Read More
Quick Pickled Strawberries

Quick Pickled Strawberries

It turns out shopping for wedding dresses is nothing like they make it appear in the movies. Or at least it hasn't been for me. Angels don't sing. Stars don't explode. Relatives don't cry. There isn't a sudden heart-stopping moment that this is, in fact, "the one." To be honest, I always knew that I wasn't the kind of gal for whom angels would sing or stars would explode but I did think I'd have some kind of moment where I could tell I'd found the best dress. Instead, my mom flew into town and we spent three (yes, three!!) days shopping for dresses, and since then I've been back to the stores we visited -- and I'm more undecided than ever. Tomorrow morning I'll return with my friend Keena to try and tie this business up once and for all. Cross your fingers. 

Read More
Feeding Ourselves Well

Feeding Ourselves Well

When I was single and living alone in the Bay Area, I made virtually the same thing for dinner each night. I ate meals quickly while in front of the computer. Or even worse: the television. This most often included what I call "Mexican Pizzas" which were basically glorified quesadillas baked in the oven until crispy. Sometimes, if I was really feeling like cooking, I'd whip up a quick stir-fry with frozen vegetables from Trader Joe's or a mushroom frittata using pre-sliced mushrooms. Mostly, though, it was Mexican Pizzas -- a good four or five nights a week. Today, thankfully, dinner looks a lot different. Meals in general look a lot different. How would I explain that difference? I think that ultimately how we feel about our life colors how we choose to feed ourselves and the importance that we place on preparing our own meals.

Read More
Farro Salad with Arugula, Lemon, Feta and Pistachio

Farro Salad with Arugula, Lemon, Feta and Pistachio

Today was 75 degrees in Seattle and it seemed the whole city was out and about drinking iced coffee in tank tops and perhaps not working all that hard. When we have a hit of sunshine like this in April (or, really, any time of the year), we're all really good at making excuses to leave the office early -- or, simply, to "work from home." I just got back from LA last night, unpacked in a whirlwind this morning, and took Oliver to meet up with three friends from our parents group at the zoo. The only other time I'd been to the Seattle zoo was once with Sam a few years ago when we arrived thirty minutes before closing and ended up doing a whirlwind tour -- sprinting from the giraffes to the massive brown bear to the meerkat. The visit today was much different: we strolled slowly trying to avoid the spring break crowds and beating sun. I managed to only get one of Oliver's cheeks sunburned, and he even got in a decent nap. A success of an afternoon, I'd say. Coming home I realized we didn't have much in the fridge for lunch -- but thankfully there was a respectable stash of Le Croix (Le Croix season is back!) and a small bowl of this whole grain salad I made right before I left town. It's the kind of salad that's meant for this time of year: it pulls off colorful and fresh despite the fact that much of the true spring and summer produce isn't yet available. And for that reason, I make a few versions of it in early spring, often doubling the recipe so there's always the possibility of having a small bowl at 1 p.m. while the baby naps in the car seat, one cheek sunburned, windows and back door open -- a warm breeze creeping into the kitchen.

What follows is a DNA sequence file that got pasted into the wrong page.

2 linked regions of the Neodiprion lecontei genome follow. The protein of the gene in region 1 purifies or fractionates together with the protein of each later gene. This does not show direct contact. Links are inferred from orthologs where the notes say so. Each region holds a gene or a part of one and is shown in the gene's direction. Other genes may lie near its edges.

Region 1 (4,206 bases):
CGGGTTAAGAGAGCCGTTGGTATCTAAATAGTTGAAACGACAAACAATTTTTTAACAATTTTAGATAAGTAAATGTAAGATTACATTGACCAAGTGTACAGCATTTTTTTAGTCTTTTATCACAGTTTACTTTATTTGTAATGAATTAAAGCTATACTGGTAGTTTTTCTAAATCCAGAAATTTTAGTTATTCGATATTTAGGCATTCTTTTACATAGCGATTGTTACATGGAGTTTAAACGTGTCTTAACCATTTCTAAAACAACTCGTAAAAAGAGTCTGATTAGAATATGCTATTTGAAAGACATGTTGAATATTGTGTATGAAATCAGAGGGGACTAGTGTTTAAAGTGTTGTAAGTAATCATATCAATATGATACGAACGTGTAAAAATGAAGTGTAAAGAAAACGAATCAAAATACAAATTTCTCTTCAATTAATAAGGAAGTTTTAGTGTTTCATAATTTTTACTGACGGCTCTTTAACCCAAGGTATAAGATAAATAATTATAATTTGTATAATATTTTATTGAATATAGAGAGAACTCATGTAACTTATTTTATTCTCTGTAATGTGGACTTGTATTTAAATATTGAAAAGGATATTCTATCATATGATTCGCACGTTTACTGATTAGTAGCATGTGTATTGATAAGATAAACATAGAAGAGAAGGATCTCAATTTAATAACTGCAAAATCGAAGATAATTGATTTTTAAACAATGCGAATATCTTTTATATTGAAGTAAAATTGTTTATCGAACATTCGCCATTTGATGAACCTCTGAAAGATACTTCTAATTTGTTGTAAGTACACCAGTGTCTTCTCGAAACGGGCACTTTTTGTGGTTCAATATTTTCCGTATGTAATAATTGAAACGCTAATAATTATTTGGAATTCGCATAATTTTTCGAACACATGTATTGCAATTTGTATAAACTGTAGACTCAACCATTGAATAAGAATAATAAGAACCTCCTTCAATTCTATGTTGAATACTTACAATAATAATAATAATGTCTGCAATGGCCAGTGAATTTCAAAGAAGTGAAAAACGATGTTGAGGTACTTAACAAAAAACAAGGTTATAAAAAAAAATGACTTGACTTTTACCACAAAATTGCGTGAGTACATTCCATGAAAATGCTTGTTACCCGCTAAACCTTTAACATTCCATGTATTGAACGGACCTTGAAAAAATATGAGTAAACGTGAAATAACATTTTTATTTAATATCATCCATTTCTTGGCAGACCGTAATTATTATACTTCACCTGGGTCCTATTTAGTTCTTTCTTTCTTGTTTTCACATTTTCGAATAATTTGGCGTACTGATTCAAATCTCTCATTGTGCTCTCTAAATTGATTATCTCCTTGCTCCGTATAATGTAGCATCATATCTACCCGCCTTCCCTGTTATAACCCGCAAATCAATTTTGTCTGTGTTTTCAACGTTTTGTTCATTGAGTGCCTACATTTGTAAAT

Read More
Whole Grain Any-Fruit Crisp

Whole Grain Any-Fruit Crisp

On Monday our little family of three is headed to the airport at 6 am to board our first with-baby cross-country trip. We'll be visiting Sam's family in New Jersey for a few days, then renting a car and driving over to meet up with my family at my mom's lake house in the Adirondacks. Sam's younger sister and her kids have yet to meet Oliver; my grandpa has yet to meet him, and Oliver has yet to take a dunk in a lake, see a firefly, or spend quality time with energetic dogs -- of which there will be three. A lot of firsts. This week my family has been madly texting, volunteering to make certain meals or sweets on assigned days while we're at the cabin and it got me thinking about really simple, effortless summer desserts -- in particular, ones that you can make while staying in a house with an unfamiliar kitchen and unfamiliar equipment and still do a pretty bang-up job. I think fruit crisp is just that thing. 

Read More